Michael Green Interviews.... Bruce Carson
Updated: May 31, 2022
Originally posted on December 16th 2020 here is a Q&A with pianist Bruce Carson. He talked about his experiences in music.
Where did it all start for you getting into music?
I think I’ve always had music in me, I liked singing along to songs and learning the words and I didn’t mind singing them in front of people. I would even write the lyrics down for songs in a notebook I had, the first song I wrote the lyrics to was Will 2k by Will Smith. My family is quite musical too, my brothers both had musical talent in singing and keyboard and my grandad on my mothers side always sang and he could play the harmonica. My dad played guitar and his brother played just about every instrument you can think of. The rest of my family in Scotland all play a variety of instruments from banjos, violins and flutes and I remember we used to sing a lot of folk songs whenever I went to visit. The first time I tried the keyboard was on a visit to Scotland, I was 8 years old and my dad showed me how to play Van Halen Love Walks In. From then I just kept learning new songs on my own. Who are your influences? My family are definitely the main influence, but I have a variety of musical tastes that play a part in my life. From rap legends like Will Smith, Eminem and Tupac to Rock artists such as Van Halen, Iron Maiden and Rolling Stones. Plus I am always listening to music from films, adverts and anything where it is in the background. My musical taste isn’t limited, I love all music. How do you decide what songs to play as a pianist? Most of the time it’s the music that resonates best within me, I definitely have favourite songs that I prefer to play, like anything from studio ghibli. I am happy to suit the needs of the general population so I learn what’s trending at the time and I make sure I always know the classics like Bohemian Rhapsody, or the Harry Potter theme and the Disney favourites. The general idea is that I want to be able to suit the needs of any person, that means adjusting to the crowd at the time and making sure I understand the venue that I am playing for.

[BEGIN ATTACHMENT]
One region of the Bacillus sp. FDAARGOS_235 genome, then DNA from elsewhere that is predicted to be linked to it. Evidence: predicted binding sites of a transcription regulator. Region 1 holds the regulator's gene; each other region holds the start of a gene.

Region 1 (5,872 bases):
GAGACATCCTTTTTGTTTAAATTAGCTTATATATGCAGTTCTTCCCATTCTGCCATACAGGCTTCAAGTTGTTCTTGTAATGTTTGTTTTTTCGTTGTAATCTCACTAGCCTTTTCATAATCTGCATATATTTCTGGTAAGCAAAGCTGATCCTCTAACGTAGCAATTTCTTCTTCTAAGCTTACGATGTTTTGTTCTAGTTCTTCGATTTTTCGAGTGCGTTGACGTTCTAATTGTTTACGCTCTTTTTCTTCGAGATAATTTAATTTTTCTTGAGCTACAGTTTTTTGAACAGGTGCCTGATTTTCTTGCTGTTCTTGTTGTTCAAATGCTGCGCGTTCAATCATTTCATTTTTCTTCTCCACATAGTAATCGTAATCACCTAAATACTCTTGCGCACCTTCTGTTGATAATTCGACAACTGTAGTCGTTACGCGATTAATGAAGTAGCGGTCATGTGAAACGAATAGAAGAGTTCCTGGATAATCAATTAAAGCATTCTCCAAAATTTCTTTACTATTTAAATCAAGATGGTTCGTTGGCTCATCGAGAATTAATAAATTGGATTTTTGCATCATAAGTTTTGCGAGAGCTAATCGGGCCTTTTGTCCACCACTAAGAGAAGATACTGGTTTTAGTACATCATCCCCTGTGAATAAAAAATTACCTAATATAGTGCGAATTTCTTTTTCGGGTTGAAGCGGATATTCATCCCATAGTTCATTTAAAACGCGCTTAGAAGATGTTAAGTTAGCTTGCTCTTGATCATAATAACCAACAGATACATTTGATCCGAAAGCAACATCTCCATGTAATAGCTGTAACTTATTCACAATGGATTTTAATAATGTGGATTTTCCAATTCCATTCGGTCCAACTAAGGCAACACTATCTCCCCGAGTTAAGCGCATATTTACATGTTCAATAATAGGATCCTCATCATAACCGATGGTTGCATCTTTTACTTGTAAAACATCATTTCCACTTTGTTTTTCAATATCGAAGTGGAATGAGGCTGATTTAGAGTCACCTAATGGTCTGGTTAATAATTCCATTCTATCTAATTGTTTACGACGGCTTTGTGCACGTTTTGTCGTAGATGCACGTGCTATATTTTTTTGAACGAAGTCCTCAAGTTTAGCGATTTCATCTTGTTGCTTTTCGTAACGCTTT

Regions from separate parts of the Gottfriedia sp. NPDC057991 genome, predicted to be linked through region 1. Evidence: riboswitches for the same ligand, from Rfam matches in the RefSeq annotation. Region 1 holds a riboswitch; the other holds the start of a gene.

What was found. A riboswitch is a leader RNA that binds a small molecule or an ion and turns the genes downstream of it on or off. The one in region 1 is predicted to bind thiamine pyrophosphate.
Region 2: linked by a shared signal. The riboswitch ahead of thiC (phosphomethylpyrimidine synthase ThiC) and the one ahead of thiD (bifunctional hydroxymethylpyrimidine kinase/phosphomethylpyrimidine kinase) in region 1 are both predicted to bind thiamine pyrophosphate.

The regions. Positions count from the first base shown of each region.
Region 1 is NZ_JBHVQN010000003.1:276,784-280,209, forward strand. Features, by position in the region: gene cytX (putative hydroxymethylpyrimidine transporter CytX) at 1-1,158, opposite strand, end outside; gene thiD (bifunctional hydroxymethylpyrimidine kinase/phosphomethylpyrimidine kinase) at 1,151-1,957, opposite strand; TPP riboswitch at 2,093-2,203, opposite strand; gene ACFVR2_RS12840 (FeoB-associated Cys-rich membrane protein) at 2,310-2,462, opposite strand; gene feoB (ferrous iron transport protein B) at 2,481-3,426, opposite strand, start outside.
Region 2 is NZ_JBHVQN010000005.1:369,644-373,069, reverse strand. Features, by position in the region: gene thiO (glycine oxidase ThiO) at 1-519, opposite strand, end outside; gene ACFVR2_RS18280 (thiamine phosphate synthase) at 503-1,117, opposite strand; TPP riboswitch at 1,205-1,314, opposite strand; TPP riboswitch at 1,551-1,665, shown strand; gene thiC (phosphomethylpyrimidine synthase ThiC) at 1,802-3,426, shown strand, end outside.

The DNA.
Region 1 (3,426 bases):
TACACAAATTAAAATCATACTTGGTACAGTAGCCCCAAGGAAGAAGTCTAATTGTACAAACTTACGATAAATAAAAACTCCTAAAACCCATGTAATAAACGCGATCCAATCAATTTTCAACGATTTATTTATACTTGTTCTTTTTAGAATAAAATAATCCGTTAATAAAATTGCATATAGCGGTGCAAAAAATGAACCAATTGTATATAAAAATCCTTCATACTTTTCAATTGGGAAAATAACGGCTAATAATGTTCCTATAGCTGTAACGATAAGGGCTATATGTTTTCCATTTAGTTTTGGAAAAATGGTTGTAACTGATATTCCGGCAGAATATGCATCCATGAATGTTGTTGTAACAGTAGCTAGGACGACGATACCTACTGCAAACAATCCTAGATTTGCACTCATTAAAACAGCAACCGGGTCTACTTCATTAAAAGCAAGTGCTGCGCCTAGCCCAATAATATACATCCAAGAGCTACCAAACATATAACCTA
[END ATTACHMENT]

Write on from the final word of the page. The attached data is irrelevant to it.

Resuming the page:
How important is it do you feel it is to listen to current music as well as music from the past?
It’s probably the most important thing and this applies to all disciplines. Always ask the question “What has been done in the past and why did it work really well ?” Then ask “What is going on now and how can I stand out from everyone else?” At the end of the day everything in the past influences the future, because it’s about learning what works and doesn’t work and always improving on the things that performed well.
Do you feel it is important to watch other acts perform and to watch other live music?
Yes of course, it gives you a chance to meet other people that do what you love. Plus if you get the chance to speak with those acts it can lead to collaborations, extra work and just general advice and improvements for yourself.
I’ve only recently started collaborating with musicians and getting out performing myself because I’ve always been a little scared to get out there. Everyone gets the nerves because it’s natural but once you take the first leap of faith into the industry you’ll find it’s the best thing you could have ever done.
Finally what tips do you have for anyone starting out when it comes to learning piano & performing live?
You can never practice enough. I always say that you can’t practice until you get it right. You have to practice until you can’t get it wrong.
Expect nothing from anyone and always do your best when performing live, roll with the punches. If someone throws you a curve ball, deal with it. There will be bad shows and good shows, the point is to learn from both types of experiences.
Presentation is important, you want to think about how people view you from the outside, you may feel great on the inside and have incredible talent, but impressions are made on presentation. Playing music is an act just the same as any other performer. Conduct yourself in a way that suits you but gives an addictive aura to you, find out your best assets and exaggerate them, because those are the things that come most natural to you.
Last but not least, don’t limit yourself. Try the best, if you’re going to do something, be better than everyone else. The best way to do this is to get as much advice as possible from the best of the best.
To find out more about Bruce click below:
Are you looking to improve your songwriting or live performance skills? Click Here to find out about my coaching sessions.
CLICK HERE to get your free copy of my Ebook called '5 Steps To Help Performers Overcome Stage Fright & Nerves & Know What To Say In Between Songs'